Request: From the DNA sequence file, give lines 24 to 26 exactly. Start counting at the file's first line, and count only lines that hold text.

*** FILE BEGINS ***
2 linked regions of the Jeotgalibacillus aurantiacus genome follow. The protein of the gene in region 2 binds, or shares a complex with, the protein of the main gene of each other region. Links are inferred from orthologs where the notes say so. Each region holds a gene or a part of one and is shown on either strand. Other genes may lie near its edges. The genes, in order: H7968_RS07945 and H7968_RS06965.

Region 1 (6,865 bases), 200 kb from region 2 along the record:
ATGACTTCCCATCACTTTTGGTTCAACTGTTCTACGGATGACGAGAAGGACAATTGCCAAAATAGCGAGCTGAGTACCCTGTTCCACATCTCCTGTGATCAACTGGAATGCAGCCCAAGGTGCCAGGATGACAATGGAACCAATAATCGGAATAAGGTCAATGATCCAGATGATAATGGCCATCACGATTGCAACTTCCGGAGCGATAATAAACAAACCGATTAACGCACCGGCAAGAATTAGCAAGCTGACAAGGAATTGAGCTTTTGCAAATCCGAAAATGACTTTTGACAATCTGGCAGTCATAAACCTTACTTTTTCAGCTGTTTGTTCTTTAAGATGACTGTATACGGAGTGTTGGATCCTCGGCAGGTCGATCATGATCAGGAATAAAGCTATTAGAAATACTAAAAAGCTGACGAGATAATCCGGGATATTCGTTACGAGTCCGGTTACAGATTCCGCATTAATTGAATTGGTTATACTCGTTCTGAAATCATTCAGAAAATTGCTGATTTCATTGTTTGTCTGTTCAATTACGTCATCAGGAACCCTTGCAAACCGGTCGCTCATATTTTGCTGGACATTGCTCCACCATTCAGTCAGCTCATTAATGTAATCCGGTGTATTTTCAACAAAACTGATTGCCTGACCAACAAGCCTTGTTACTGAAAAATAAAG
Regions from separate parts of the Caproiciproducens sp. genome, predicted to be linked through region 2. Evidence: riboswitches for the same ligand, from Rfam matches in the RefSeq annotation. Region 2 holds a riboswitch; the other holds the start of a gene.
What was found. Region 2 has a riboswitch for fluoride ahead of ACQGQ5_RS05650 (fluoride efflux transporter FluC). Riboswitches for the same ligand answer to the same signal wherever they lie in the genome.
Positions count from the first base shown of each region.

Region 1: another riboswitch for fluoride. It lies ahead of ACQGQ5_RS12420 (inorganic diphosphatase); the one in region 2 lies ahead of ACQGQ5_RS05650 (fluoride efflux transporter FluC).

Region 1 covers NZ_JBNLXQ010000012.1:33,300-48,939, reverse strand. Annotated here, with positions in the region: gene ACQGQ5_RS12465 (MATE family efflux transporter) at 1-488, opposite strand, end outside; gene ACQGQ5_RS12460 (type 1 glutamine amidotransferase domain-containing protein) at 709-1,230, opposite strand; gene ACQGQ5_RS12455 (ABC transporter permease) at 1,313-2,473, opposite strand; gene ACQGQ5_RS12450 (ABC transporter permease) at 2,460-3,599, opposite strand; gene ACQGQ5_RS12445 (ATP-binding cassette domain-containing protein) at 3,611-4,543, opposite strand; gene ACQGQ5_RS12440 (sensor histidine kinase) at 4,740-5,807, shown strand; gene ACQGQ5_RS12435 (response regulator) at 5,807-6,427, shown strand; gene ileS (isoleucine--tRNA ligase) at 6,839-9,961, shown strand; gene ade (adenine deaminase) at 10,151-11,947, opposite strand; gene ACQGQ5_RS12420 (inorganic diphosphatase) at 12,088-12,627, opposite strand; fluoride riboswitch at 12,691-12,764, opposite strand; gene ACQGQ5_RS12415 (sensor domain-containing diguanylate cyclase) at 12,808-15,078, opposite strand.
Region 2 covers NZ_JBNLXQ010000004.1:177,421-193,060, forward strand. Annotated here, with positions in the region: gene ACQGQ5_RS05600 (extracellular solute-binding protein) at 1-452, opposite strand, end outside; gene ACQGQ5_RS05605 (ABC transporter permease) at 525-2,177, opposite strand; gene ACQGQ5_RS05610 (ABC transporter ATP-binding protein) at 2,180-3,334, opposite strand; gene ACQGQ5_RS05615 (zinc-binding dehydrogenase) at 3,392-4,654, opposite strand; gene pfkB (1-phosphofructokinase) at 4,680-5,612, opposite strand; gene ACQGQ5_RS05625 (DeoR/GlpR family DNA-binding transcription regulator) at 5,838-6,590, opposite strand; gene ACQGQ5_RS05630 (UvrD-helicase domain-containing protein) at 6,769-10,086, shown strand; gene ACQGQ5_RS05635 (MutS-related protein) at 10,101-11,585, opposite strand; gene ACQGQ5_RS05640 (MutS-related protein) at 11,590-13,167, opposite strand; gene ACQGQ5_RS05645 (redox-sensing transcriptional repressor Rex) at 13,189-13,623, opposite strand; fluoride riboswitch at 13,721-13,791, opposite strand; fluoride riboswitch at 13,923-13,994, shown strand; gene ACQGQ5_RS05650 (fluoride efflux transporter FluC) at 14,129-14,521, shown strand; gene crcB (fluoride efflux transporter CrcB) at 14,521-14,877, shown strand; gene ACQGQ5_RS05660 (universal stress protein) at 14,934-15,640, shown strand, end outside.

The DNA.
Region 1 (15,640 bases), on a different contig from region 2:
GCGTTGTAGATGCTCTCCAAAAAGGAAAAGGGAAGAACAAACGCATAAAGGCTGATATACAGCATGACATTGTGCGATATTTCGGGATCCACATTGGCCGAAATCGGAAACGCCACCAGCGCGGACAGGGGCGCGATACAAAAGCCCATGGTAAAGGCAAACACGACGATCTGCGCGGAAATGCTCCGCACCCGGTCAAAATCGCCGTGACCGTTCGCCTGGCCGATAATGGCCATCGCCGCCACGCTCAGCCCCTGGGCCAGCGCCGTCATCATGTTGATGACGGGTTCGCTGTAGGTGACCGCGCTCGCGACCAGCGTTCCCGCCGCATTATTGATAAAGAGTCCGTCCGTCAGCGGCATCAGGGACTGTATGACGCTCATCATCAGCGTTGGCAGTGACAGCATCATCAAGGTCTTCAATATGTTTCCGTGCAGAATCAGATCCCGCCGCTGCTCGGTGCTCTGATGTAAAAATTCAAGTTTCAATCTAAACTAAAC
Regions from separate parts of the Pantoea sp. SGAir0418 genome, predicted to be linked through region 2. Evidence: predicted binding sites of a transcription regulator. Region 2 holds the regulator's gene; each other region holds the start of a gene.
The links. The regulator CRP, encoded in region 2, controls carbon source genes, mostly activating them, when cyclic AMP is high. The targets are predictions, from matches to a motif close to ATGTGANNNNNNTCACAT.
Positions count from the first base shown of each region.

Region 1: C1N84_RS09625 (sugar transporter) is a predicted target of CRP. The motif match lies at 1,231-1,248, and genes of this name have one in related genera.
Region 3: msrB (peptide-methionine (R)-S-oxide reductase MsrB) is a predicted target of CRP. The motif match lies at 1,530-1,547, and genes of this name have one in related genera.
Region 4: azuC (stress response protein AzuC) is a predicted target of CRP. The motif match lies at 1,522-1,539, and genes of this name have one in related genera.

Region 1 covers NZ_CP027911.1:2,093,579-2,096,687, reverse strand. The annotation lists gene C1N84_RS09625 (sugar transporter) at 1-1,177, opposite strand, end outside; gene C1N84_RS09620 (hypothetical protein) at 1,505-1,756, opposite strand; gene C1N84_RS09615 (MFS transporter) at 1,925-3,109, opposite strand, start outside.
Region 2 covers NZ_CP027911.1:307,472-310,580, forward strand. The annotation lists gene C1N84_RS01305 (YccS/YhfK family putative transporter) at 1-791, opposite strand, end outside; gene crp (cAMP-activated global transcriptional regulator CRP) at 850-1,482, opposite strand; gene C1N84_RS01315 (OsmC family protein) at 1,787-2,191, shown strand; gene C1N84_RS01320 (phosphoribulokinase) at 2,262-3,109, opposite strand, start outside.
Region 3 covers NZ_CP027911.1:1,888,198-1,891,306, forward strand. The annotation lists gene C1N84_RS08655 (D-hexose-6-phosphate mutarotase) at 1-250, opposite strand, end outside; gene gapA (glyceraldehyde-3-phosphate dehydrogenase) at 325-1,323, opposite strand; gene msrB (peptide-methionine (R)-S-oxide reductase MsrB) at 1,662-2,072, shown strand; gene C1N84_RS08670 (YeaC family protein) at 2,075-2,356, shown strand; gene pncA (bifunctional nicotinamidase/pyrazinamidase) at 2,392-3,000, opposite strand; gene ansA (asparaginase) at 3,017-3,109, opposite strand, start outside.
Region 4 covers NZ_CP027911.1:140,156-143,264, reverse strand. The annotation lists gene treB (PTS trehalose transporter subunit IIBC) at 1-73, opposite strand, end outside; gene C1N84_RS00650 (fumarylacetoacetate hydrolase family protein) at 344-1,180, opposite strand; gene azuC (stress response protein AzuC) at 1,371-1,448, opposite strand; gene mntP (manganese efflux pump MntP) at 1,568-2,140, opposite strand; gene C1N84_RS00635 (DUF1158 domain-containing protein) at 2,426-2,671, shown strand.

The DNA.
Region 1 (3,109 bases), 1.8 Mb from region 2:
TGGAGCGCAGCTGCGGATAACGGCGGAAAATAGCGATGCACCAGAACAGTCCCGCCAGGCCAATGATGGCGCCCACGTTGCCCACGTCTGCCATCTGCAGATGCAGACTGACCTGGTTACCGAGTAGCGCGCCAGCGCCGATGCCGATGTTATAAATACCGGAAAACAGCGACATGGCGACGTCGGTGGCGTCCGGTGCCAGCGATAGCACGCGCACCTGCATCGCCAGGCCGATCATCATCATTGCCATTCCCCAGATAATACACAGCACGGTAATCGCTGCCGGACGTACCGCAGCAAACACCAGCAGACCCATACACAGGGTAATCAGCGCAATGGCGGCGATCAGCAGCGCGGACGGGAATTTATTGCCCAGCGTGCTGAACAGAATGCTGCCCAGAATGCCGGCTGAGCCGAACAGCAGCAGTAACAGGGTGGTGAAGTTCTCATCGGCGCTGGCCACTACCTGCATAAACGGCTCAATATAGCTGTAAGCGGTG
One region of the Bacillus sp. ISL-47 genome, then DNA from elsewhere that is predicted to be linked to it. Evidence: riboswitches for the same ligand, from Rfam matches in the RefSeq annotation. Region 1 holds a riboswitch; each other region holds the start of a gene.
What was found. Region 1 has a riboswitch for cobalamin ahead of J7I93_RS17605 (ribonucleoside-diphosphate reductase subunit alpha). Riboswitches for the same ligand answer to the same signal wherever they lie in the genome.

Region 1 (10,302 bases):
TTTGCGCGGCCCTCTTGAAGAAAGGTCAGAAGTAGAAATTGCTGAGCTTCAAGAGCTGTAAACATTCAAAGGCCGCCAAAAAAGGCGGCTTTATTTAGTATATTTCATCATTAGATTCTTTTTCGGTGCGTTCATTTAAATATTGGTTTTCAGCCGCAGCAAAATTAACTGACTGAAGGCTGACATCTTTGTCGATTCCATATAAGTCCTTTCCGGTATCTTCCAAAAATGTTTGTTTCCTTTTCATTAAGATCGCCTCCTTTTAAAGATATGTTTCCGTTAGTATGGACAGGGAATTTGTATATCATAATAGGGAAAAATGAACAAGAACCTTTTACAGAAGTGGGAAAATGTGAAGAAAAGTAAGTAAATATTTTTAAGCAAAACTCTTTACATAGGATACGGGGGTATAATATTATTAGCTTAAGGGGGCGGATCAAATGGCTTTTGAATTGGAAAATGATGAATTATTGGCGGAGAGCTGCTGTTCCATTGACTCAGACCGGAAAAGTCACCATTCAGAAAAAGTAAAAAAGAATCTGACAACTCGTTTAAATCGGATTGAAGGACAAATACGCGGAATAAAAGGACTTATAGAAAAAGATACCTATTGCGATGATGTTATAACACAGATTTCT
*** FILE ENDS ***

Region 1 (3,109 bases), 1.8 Mb from region 2:
TGGAGCGCAGCTGCGGATAACGGCGGAAAATAGCGATGCACCAGAACAGTCCCGCCAGGCCAATGATGGCGCCCACGTTGCCCACGTCTGCCATCTGCAGATGCAGACTGACCTGGTTACCGAGTAGCGCGCCAGCGCCGATGCCGATGTTATAAATACCGGAAAACAGCGACATGGCGACGTCGGTGGCGTCCGGTGCCAGCGATAGCACGCGCACCTGCATCGCCAGGCCGATCATCATCATTGCCATTCCCCAGATAATACACAGCACGGTAATCGCTGCCGGACGTACCGCAGCAAACACCAGCAGACCCATACACAGGGTAATCAGCGCAATGGCGGCGATCAGCAGCGCGGACGGGAATTTATTGCCCAGCGTGCTGAACAGAATGCTGCCCAGAATGCCGGCTGAGCCGAACAGCAGCAGTAACAGGGTGGTGAAGTTCTCATCGGCGCTGGCCACTACCTGCATAAACGGCTCAATATAGCTGTAAGCGGTG
One region of the Bacillus sp. ISL-47 genome, then DNA from elsewhere that is predicted to be linked to it. Evidence: riboswitches for the same ligand, from Rfam matches in the RefSeq annotation. Region 1 holds a riboswitch; each other region holds the start of a gene.